Of Poc! Characters

As a non-white person, it’s often tempting to reimagine racially ambiguous characters in literature as, well, not necessarily white/Caucasian. For some time, there’s been an idea on various platforms (specifically deviantart/tumblr/reddit) that Hermione Granger, all round badass witch from the Harry Potter series could be black/Indian/biracial, especially given that her skin tone and/or ethnicity has never been explicitly mentioned anywhere in the seven books. I’ve spent a considerable time trawling the interwebs for fanarts that feature a racebent Hermione, and while doing so, I came across this comment from a fellow desi who refutes the theory of Hermione Granger as a PoC (Person of Colour) on a very colonial ground:

“I’ve never bought the depictions of Hermione as non-white. To me, she’s the very embodiment of the white man’s burden. She takes it upon herself to free the house elves, but without asking them what they actually want. In fact, she bases her entire view of house elves on the knowledge that they work in the kitchens without pay or benefits, and on Dobby, who every single elf we meet in canon regards as odd or even heretical. She never bothers to talk to another house elf, but simply assumes that she knows what is best for them. House elves are not a stand-in for any real world oppressed group. We know nothing of how they or their society work, and when Hermione insists that they get sick leave, she does not even know whether house elves fall sick. They are magical creatures, and even though they are sentient, they cannot be regarded as automatically having human wants and needs. Every house elf (including Dobby) states that he or she lives to work, and this may be so. And this is not the only time Hermione is disrespectful of non-humans. When, IIRC, Parvati is gushing over Firenze, she dismissively says, “I’ve never liked horses much” (even if she’s just being catty). She invades the centaurs’ territory despite prior warning not to, to trick them into getting rid of Umbridge for her (though I don’t think she had many choices on how to do that). And while werewolves are non-human for only one day a lunar cycle, in PoA, when she’s telling Harry in the Shrieking Shack that Lupin and Sirius are working together, she tells him that he’s a werewolf in a manner that it seems more likely that he’d be working with a (at that time assumed) Death Eater. There is no evidence that she knows that it’s a full moon that night, meaning that she is denying Lupin’s personhood for no reason but fear. I really think these attitudes are very colonial in nature.”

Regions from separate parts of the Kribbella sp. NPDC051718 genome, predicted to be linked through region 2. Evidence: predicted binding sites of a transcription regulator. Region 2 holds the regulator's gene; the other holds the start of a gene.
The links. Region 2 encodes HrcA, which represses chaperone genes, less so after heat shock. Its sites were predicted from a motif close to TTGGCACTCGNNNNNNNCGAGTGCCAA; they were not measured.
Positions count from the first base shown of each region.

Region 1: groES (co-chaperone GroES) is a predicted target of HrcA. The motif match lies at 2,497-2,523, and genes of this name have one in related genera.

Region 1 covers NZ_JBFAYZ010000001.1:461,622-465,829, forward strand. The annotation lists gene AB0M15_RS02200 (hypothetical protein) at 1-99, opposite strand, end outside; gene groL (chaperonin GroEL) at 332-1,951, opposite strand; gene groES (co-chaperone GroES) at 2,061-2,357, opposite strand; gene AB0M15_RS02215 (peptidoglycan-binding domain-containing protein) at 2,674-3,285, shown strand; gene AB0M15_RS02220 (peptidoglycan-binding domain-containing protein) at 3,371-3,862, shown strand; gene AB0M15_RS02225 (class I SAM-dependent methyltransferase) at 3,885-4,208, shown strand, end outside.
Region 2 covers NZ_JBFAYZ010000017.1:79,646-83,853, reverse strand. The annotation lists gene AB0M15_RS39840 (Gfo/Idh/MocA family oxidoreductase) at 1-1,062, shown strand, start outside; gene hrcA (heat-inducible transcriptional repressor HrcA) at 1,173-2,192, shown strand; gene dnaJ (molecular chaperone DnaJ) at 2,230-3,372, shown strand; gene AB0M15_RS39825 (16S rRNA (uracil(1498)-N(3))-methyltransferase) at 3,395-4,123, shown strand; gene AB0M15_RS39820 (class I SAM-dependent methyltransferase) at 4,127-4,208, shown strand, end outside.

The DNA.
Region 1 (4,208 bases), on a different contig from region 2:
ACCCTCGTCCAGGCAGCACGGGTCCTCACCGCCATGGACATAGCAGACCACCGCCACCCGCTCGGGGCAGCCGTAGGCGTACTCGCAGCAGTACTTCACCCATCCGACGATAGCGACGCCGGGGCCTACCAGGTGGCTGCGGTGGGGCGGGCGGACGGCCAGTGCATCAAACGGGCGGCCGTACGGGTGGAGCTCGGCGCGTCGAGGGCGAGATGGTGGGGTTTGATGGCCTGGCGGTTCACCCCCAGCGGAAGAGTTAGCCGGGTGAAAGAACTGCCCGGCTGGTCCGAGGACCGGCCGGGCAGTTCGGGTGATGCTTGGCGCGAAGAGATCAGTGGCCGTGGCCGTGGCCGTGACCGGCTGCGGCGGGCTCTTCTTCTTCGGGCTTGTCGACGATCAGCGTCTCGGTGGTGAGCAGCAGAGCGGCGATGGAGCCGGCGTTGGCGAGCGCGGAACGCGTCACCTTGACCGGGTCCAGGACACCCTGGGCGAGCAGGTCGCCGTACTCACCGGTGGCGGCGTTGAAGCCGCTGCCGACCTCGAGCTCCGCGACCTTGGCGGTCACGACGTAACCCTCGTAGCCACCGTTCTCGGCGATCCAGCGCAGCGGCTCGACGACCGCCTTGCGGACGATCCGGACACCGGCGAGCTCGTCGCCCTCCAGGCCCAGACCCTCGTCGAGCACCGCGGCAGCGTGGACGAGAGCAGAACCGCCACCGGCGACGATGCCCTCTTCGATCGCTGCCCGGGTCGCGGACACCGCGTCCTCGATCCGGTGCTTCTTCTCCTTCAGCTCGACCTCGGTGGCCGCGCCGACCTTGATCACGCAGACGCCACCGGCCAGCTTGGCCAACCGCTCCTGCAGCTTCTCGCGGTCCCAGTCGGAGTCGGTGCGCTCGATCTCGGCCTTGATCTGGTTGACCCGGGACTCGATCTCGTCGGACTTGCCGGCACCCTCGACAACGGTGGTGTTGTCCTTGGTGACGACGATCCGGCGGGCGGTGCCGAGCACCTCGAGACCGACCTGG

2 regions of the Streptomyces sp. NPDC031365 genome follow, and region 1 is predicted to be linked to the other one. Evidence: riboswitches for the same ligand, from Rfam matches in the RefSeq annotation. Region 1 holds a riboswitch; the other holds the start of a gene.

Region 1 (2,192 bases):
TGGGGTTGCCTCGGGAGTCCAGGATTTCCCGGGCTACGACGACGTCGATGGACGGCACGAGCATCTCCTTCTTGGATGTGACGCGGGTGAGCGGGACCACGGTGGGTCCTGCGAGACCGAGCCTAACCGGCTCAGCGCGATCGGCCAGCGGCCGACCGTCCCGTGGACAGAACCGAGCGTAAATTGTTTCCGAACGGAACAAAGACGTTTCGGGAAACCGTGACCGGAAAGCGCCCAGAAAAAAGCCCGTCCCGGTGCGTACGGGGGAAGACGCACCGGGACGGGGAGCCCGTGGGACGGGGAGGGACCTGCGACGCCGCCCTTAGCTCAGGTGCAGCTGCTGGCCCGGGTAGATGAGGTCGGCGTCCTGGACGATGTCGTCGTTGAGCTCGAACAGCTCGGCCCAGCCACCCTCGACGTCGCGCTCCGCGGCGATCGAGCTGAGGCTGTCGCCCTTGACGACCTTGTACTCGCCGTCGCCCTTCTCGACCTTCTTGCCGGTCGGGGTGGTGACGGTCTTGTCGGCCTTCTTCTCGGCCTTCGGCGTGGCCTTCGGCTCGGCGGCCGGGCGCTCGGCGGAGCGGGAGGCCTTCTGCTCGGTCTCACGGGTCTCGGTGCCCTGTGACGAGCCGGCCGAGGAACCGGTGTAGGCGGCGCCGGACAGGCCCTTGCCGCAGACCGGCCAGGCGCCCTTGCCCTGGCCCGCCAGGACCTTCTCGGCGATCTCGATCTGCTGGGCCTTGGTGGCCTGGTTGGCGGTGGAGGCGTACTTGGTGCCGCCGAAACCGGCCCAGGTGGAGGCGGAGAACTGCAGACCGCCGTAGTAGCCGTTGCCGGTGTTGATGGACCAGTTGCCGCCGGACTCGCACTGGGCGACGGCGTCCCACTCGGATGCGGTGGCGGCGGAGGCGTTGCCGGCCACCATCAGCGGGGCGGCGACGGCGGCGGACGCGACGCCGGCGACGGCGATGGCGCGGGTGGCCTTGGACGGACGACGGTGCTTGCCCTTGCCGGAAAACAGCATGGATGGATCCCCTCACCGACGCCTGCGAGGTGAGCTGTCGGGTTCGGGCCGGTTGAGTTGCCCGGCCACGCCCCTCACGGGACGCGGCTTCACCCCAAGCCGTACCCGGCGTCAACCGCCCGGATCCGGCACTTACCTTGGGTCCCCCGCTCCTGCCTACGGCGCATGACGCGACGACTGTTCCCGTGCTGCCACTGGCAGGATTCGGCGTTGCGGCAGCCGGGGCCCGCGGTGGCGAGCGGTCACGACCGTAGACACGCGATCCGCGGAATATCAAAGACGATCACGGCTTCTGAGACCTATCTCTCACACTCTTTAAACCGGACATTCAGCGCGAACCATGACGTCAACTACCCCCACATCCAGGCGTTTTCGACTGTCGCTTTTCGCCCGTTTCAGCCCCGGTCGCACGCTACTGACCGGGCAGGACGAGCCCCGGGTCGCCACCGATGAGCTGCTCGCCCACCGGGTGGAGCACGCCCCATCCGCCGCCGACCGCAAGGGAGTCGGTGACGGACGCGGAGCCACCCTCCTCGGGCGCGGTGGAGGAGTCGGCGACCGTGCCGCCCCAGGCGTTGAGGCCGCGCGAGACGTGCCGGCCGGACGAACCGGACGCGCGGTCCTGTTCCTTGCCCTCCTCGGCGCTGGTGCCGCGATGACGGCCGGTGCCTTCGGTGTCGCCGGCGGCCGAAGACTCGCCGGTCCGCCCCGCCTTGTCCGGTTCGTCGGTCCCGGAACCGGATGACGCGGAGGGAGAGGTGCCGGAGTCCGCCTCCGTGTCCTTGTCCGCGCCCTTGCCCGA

– Satchit Bhogle




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